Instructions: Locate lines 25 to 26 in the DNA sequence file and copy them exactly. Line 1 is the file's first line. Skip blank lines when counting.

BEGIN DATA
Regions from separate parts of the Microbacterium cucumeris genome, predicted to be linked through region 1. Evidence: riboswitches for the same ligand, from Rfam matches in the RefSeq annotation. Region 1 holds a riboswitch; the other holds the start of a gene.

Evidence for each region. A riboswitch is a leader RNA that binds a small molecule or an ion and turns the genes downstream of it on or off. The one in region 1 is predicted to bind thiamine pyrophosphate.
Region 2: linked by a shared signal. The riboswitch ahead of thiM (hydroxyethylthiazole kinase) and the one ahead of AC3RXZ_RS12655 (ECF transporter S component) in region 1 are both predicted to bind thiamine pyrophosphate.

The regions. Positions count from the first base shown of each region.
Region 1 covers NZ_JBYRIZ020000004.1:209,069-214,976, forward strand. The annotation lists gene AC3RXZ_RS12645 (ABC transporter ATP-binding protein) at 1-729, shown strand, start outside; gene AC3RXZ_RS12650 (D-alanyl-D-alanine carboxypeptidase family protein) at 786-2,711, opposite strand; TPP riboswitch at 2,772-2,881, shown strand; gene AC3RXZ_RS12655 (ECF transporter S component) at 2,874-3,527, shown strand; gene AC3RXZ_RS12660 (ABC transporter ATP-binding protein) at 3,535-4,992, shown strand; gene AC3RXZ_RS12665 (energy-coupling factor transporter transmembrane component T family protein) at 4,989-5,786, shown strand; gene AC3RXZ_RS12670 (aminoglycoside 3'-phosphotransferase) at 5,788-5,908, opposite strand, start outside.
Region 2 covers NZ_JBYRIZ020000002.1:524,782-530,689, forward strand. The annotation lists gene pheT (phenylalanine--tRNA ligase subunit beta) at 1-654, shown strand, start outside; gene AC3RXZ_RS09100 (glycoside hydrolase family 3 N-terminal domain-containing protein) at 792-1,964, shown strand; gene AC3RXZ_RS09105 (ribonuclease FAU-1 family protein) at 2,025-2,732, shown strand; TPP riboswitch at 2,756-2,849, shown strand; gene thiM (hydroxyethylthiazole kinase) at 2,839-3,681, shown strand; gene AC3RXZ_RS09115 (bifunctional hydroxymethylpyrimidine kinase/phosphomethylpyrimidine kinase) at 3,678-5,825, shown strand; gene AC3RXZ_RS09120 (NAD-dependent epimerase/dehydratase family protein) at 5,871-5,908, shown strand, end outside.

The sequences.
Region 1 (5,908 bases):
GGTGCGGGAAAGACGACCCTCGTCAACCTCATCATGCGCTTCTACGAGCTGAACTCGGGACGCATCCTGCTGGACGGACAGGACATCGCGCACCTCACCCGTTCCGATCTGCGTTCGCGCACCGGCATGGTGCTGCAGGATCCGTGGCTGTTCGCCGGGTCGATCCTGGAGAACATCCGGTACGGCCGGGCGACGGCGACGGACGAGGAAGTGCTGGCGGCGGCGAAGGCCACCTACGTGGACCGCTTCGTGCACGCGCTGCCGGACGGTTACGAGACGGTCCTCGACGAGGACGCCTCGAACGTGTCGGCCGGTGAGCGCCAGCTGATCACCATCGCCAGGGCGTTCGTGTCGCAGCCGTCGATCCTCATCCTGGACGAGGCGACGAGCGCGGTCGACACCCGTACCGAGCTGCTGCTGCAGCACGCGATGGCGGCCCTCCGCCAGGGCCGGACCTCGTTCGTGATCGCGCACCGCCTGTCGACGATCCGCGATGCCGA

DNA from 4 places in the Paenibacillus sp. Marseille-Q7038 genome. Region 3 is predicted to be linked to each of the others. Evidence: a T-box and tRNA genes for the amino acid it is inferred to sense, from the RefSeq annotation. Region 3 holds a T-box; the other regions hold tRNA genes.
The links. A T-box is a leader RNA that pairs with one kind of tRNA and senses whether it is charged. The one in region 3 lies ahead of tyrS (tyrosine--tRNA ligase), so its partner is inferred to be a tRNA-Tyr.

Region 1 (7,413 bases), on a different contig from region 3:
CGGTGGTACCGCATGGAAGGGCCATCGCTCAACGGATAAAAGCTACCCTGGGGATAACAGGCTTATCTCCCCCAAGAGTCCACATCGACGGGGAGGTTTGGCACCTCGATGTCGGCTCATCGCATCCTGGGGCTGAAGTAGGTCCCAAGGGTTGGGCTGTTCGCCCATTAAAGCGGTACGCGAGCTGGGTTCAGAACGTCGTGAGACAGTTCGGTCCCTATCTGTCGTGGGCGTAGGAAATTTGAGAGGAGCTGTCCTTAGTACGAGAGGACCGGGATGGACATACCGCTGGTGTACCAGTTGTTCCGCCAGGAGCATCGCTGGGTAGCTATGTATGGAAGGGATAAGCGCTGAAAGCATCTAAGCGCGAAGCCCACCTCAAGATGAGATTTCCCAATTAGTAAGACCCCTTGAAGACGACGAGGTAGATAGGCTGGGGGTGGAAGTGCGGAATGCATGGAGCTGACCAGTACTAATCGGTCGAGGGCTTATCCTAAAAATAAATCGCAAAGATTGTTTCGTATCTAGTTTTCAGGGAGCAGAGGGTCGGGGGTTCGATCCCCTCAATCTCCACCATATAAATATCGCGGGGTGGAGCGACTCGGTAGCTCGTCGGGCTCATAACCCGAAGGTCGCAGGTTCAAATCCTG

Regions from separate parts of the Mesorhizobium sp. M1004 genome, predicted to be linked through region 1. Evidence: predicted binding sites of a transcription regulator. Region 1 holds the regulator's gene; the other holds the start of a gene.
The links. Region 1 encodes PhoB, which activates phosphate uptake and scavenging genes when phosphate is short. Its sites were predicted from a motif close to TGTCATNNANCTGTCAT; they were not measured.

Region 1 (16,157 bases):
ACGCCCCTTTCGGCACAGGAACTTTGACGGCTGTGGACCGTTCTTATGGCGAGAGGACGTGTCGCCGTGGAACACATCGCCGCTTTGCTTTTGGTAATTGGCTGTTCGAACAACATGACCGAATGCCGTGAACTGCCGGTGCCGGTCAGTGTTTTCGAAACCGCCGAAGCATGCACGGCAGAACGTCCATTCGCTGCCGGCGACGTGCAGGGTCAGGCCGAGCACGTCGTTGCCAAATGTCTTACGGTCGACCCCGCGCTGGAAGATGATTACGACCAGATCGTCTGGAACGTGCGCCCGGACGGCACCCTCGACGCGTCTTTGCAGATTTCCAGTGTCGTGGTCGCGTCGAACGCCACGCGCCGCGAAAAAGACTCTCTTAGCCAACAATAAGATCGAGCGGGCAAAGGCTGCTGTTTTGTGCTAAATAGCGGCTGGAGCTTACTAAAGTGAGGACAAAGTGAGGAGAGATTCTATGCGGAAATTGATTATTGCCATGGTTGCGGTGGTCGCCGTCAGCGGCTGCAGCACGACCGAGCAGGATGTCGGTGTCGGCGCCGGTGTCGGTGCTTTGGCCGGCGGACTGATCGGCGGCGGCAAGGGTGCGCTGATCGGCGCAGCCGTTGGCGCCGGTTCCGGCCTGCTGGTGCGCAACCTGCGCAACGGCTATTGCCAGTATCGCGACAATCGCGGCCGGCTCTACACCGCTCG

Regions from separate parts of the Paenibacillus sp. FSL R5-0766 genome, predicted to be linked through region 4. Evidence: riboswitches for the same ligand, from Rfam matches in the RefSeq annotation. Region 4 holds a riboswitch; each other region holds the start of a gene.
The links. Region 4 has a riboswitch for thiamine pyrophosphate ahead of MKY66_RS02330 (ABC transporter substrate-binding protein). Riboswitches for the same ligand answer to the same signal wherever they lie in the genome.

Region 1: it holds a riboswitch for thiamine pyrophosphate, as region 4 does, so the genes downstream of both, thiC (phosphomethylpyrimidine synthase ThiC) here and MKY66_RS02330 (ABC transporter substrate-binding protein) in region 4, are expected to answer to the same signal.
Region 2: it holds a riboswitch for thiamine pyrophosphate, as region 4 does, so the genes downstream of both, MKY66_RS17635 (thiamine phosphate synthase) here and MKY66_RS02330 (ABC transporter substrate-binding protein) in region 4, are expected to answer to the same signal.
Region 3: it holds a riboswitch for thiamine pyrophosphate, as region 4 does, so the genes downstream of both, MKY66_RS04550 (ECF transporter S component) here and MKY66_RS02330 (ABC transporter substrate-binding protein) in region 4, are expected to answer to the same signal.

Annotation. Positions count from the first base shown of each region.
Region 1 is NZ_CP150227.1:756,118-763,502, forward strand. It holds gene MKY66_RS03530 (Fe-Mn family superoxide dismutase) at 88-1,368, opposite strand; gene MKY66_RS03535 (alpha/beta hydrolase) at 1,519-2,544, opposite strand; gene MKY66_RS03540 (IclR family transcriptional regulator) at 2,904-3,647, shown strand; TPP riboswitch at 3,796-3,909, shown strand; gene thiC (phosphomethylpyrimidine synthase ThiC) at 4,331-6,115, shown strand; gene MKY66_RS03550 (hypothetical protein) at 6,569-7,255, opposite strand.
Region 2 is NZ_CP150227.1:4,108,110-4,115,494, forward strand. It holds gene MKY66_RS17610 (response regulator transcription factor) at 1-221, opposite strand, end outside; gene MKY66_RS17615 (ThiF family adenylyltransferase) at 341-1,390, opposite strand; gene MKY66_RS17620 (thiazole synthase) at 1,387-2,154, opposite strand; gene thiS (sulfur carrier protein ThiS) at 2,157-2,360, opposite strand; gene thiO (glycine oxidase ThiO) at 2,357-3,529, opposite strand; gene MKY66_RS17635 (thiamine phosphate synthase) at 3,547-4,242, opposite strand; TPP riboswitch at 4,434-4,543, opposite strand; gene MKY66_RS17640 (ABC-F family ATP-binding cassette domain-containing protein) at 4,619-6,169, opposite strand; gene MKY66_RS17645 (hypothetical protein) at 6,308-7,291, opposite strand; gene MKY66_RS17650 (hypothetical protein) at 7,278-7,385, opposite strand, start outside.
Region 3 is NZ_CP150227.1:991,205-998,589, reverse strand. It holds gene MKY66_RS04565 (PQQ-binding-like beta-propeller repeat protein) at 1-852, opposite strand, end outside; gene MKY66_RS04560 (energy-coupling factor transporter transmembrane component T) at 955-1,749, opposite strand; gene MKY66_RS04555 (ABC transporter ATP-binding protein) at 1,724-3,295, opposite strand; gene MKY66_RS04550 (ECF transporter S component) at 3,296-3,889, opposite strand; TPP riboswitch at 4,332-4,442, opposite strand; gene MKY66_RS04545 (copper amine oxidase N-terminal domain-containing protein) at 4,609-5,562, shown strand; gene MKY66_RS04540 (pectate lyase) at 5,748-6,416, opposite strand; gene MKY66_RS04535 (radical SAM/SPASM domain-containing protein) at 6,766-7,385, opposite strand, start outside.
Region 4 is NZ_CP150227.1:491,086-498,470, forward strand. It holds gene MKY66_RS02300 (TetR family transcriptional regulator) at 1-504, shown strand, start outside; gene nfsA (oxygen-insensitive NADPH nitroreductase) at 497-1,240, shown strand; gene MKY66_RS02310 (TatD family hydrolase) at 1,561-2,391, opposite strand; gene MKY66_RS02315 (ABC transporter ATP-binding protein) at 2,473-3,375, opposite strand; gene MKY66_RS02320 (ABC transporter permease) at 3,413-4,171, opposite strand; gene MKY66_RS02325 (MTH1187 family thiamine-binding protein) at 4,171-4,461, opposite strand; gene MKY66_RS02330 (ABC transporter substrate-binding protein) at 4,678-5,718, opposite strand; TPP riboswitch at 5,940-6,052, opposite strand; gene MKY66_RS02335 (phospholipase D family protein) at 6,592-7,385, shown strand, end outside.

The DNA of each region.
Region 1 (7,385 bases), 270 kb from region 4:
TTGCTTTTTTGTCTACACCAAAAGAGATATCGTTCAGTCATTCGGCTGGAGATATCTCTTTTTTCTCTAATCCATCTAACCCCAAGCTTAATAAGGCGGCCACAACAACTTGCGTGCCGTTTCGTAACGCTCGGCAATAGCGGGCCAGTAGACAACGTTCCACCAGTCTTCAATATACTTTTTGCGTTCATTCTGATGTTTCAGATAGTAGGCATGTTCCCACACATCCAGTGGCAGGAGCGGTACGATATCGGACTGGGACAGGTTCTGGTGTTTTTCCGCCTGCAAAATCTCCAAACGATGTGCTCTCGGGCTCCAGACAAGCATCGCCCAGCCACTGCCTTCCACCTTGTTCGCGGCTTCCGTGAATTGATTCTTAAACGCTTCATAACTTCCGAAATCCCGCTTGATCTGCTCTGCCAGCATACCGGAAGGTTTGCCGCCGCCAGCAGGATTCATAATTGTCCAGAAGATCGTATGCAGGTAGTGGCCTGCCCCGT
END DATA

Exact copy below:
Region 2 is NZ_CP150227.1:4,108,110-4,115,494, forward strand. It holds gene MKY66_RS17610 (response regulator transcription factor) at 1-221, opposite strand, end outside; gene MKY66_RS17615 (ThiF family adenylyltransferase) at 341-1,390, opposite strand; gene MKY66_RS17620 (thiazole synthase) at 1,387-2,154, opposite strand; gene thiS (sulfur carrier protein ThiS) at 2,157-2,360, opposite strand; gene thiO (glycine oxidase ThiO) at 2,357-3,529, opposite strand; gene MKY66_RS17635 (thiamine phosphate synthase) at 3,547-4,242, opposite strand; TPP riboswitch at 4,434-4,543, opposite strand; gene MKY66_RS17640 (ABC-F family ATP-binding cassette domain-containing protein) at 4,619-6,169, opposite strand; gene MKY66_RS17645 (hypothetical protein) at 6,308-7,291, opposite strand; gene MKY66_RS17650 (hypothetical protein) at 7,278-7,385, opposite strand, start outside.
Region 3 is NZ_CP150227.1:991,205-998,589, reverse strand. It holds gene MKY66_RS04565 (PQQ-binding-like beta-propeller repeat protein) at 1-852, opposite strand, end outside; gene MKY66_RS04560 (energy-coupling factor transporter transmembrane component T) at 955-1,749, opposite strand; gene MKY66_RS04555 (ABC transporter ATP-binding protein) at 1,724-3,295, opposite strand; gene MKY66_RS04550 (ECF transporter S component) at 3,296-3,889, opposite strand; TPP riboswitch at 4,332-4,442, opposite strand; gene MKY66_RS04545 (copper amine oxidase N-terminal domain-containing protein) at 4,609-5,562, shown strand; gene MKY66_RS04540 (pectate lyase) at 5,748-6,416, opposite strand; gene MKY66_RS04535 (radical SAM/SPASM domain-containing protein) at 6,766-7,385, opposite strand, start outside.